3. Consolidate your Library
- This command will centralize all of your media into the location that you specify. In a simple scenario, you will want to consolidate the media into the library that you are archiving. It will bring a copy of any media that was linked externally into your library. This could take up a lot of disk space depending on the amount of media. To consolidate a library, follow the steps in this video.
4. Delete restorable media (optional)
- For media on memory cards or other physical media that you can easily re-capture or re-link later, delete the Original Media in the Library. You’ll do this in the Finder in the same way that you deleted the Transcoded Media. However, you will delete *only* the media in the Original Media folder that you know that you can easily restore.
5. Close the library
- Close the library within Final Cut Pro X by control-clicking the Library and selecting the close library option.
Now, let’s move to the Finder to do the rest of the archiving work.
6. Create an Archive folder
- In the Finder, create a folder at the location you wish to archive (for example, an external hard drive or network/cloud drive) to hold everything in your project.
7. Copy your Library file to the Archive folder
- Locate the Final Cut Pro Library file and copy it to the Archive folder that you just created. Depending on the size of the file, this may take a while.
8. Copy Motion Templates (Transitions, Titles, Transitions, Generators)
- This is the hardest part of the current workflow for archiving. It is particularly difficult given that you can’t necessarily just go to the separate sub-folders of the Motion Templates and copy them over. You could potentially have referenced custom templates across many sub-folders. It can get messy quickly. There are two ways to handle this:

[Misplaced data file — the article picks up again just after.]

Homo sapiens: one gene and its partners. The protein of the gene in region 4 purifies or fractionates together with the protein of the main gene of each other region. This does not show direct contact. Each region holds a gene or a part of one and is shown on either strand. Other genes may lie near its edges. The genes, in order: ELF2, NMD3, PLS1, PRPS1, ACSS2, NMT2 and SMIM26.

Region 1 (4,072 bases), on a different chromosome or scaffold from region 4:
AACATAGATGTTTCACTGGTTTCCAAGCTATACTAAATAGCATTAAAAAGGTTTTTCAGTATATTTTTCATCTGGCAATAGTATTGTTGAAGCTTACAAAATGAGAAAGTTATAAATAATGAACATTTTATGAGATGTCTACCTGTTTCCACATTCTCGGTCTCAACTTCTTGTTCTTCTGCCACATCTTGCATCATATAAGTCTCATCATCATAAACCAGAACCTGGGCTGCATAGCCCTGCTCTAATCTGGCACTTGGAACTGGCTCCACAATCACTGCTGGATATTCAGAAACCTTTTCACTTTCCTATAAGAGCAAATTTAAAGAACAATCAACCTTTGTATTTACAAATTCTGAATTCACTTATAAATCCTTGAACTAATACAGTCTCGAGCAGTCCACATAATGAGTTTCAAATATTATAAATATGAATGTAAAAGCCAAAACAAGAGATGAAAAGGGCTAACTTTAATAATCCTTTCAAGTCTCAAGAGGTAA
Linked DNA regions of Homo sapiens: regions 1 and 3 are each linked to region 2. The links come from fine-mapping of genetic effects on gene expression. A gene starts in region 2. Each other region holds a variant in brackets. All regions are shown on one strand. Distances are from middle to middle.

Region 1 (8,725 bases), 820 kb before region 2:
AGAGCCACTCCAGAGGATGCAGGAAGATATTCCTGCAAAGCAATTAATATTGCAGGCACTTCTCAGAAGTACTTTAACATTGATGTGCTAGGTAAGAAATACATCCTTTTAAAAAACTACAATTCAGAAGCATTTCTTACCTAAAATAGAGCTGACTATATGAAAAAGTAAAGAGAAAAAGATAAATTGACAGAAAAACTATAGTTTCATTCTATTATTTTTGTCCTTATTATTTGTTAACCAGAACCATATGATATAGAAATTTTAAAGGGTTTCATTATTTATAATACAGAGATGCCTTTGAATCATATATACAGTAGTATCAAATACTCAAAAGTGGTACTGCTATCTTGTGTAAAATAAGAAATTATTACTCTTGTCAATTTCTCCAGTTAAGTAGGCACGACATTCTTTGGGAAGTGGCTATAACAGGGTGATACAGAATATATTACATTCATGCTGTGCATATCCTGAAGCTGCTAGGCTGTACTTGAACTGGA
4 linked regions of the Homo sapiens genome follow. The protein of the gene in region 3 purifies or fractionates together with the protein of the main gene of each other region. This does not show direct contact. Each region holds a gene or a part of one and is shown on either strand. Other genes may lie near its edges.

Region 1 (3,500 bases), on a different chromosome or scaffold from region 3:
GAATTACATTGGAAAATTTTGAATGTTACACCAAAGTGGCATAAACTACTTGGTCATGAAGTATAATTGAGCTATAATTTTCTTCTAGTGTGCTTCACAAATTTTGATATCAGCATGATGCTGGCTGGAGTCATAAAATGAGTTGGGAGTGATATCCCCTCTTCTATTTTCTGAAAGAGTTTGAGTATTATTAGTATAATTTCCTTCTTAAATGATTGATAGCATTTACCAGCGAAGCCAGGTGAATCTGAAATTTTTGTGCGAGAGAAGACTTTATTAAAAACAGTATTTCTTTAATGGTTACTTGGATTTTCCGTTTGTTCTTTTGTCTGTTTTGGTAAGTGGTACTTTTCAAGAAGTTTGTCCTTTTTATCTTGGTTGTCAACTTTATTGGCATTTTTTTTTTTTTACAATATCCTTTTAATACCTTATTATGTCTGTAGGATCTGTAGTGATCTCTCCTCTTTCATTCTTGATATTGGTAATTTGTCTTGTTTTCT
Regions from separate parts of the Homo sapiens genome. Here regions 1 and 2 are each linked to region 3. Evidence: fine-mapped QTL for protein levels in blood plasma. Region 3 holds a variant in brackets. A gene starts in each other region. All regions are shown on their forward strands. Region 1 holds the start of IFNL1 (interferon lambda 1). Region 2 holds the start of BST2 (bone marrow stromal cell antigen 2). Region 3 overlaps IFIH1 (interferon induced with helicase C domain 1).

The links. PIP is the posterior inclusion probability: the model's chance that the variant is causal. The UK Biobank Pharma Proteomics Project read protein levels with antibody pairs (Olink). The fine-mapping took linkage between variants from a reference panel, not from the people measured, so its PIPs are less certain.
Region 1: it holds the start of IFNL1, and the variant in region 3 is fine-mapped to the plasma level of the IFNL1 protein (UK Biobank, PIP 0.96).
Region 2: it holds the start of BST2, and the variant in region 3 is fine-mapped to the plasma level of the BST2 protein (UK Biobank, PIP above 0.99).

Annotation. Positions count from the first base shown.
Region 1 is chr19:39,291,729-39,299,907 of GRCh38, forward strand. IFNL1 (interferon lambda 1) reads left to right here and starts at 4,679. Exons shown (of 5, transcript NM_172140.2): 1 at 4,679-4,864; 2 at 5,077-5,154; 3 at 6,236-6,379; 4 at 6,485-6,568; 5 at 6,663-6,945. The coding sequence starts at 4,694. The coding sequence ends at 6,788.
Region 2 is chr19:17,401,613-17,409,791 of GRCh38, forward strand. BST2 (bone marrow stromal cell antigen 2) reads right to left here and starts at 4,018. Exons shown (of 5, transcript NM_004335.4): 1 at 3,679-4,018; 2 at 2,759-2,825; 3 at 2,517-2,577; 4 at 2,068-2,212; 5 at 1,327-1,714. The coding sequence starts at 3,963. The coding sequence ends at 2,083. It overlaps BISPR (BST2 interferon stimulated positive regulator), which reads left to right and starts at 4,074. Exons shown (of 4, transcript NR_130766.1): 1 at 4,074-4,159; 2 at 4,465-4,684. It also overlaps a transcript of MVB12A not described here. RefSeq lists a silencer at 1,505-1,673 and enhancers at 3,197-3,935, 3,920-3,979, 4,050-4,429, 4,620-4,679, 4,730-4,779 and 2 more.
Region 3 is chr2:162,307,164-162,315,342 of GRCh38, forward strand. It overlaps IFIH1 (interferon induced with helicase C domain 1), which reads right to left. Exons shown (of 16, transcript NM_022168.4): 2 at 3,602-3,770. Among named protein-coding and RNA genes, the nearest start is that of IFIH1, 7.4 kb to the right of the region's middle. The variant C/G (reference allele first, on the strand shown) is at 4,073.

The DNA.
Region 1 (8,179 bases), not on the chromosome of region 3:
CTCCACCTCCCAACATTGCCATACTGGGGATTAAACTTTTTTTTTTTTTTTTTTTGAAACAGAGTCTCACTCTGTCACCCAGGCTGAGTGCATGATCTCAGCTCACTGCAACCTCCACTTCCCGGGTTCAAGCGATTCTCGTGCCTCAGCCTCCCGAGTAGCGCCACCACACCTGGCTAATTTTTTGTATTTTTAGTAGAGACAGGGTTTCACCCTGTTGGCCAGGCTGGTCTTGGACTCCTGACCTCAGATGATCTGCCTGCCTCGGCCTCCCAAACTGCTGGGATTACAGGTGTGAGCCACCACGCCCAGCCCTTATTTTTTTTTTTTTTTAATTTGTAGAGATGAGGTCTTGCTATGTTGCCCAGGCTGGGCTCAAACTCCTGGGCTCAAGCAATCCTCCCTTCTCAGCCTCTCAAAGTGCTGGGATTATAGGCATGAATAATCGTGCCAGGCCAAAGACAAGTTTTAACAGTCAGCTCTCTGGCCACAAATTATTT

- Copy only the Motion Templates that you used - This approach is easy if you gave all of your custom motion templates a category when they were published.(for instance “Bob’s Project”) Then, you can find the “Bob’s Project” folders within each of the Motion Templates sub-folders to copy. If you ever need to restore projects with this approach, you can copy these custom Motion Templates back in their corresponding location.
- Copy all of the Motion Templates - You can archive the entire Motion Templates folder to make sure you have everything that was used in a project. This will be a simple approach, but could also take up more space than is needed. If you ever need to restore projects with this approach, you'll want to be careful that restoring these templates does not overwrite other templates that have been created since the archive was created.
- Your Motion Templates folder is always located in the User’s “Movies” folder. To archive these elements, create a Motion Templates folder in the Archive folder and copy everything there. You’ll want to adhere to any distribution rights regarding moving third party templates around.
9. Backup Associated Files - Within the Archive folder, create a folder or folders for all of your associated files. This could include:
- Word/Pages/Numbers/Keynote/Powerpoint Documents
- Photoshop/Pixelmator files
NOTE: For archiving your work in Final Cut Pro X 10.0.9 and earlier, please refer to this article.
Copyright 2014 - Bascomb Productions